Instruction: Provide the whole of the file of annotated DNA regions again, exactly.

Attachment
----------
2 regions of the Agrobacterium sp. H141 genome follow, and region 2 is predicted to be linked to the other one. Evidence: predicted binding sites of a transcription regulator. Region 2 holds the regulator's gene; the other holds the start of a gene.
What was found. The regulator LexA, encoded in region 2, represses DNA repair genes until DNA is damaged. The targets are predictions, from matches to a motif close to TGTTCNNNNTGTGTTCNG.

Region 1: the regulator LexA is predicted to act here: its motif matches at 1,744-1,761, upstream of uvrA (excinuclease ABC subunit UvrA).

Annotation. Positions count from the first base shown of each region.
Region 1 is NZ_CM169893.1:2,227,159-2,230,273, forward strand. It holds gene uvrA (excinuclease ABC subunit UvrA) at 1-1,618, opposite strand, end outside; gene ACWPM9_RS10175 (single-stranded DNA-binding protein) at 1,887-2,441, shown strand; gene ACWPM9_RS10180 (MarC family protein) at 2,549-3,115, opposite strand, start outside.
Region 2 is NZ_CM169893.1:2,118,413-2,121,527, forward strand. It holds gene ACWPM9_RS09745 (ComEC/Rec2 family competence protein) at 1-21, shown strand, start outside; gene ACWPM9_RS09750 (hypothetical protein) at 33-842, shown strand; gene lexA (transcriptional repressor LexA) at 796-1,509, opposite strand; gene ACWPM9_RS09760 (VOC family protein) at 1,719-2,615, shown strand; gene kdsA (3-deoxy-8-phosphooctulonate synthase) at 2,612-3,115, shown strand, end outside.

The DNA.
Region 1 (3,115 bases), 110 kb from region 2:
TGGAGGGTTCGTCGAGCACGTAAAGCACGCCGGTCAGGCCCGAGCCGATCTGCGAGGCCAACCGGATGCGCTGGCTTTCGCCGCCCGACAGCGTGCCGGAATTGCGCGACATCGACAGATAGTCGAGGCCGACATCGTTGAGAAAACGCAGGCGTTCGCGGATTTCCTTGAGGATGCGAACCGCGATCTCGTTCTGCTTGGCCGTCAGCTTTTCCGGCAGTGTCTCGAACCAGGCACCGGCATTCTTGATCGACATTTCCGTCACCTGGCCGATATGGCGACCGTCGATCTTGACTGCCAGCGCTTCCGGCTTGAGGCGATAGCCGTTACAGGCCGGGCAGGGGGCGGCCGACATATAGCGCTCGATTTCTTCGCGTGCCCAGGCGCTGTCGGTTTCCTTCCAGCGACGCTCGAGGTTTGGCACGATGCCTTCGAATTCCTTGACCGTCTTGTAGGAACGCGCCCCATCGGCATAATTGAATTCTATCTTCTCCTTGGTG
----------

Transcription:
2 regions of the Agrobacterium sp. H141 genome follow, and region 2 is predicted to be linked to the other one. Evidence: predicted binding sites of a transcription regulator. Region 2 holds the regulator's gene; the other holds the start of a gene.
What was found. The regulator LexA, encoded in region 2, represses DNA repair genes until DNA is damaged. The targets are predictions, from matches to a motif close to TGTTCNNNNTGTGTTCNG.

Region 1: the regulator LexA is predicted to act here: its motif matches at 1,744-1,761, upstream of uvrA (excinuclease ABC subunit UvrA).

Annotation. Positions count from the first base shown of each region.
Region 1 is NZ_CM169893.1:2,227,159-2,230,273, forward strand. It holds gene uvrA (excinuclease ABC subunit UvrA) at 1-1,618, opposite strand, end outside; gene ACWPM9_RS10175 (single-stranded DNA-binding protein) at 1,887-2,441, shown strand; gene ACWPM9_RS10180 (MarC family protein) at 2,549-3,115, opposite strand, start outside.
Region 2 is NZ_CM169893.1:2,118,413-2,121,527, forward strand. It holds gene ACWPM9_RS09745 (ComEC/Rec2 family competence protein) at 1-21, shown strand, start outside; gene ACWPM9_RS09750 (hypothetical protein) at 33-842, shown strand; gene lexA (transcriptional repressor LexA) at 796-1,509, opposite strand; gene ACWPM9_RS09760 (VOC family protein) at 1,719-2,615, shown strand; gene kdsA (3-deoxy-8-phosphooctulonate synthase) at 2,612-3,115, shown strand, end outside.

The DNA.
Region 1 (3,115 bases), 110 kb from region 2:
TGGAGGGTTCGTCGAGCACGTAAAGCACGCCGGTCAGGCCCGAGCCGATCTGCGAGGCCAACCGGATGCGCTGGCTTTCGCCGCCCGACAGCGTGCCGGAATTGCGCGACATCGACAGATAGTCGAGGCCGACATCGTTGAGAAAACGCAGGCGTTCGCGGATTTCCTTGAGGATGCGAACCGCGATCTCGTTCTGCTTGGCCGTCAGCTTTTCCGGCAGTGTCTCGAACCAGGCACCGGCATTCTTGATCGACATTTCCGTCACCTGGCCGATATGGCGACCGTCGATCTTGACTGCCAGCGCTTCCGGCTTGAGGCGATAGCCGTTACAGGCCGGGCAGGGGGCGGCCGACATATAGCGCTCGATTTCTTCGCGTGCCCAGGCGCTGTCGGTTTCCTTCCAGCGACGCTCGAGGTTTGGCACGATGCCTTCGAATTCCTTGACCGTCTTGTAGGAACGCGCCCCATCGGCATAATTGAATTCTATCTTCTCCTTGGTG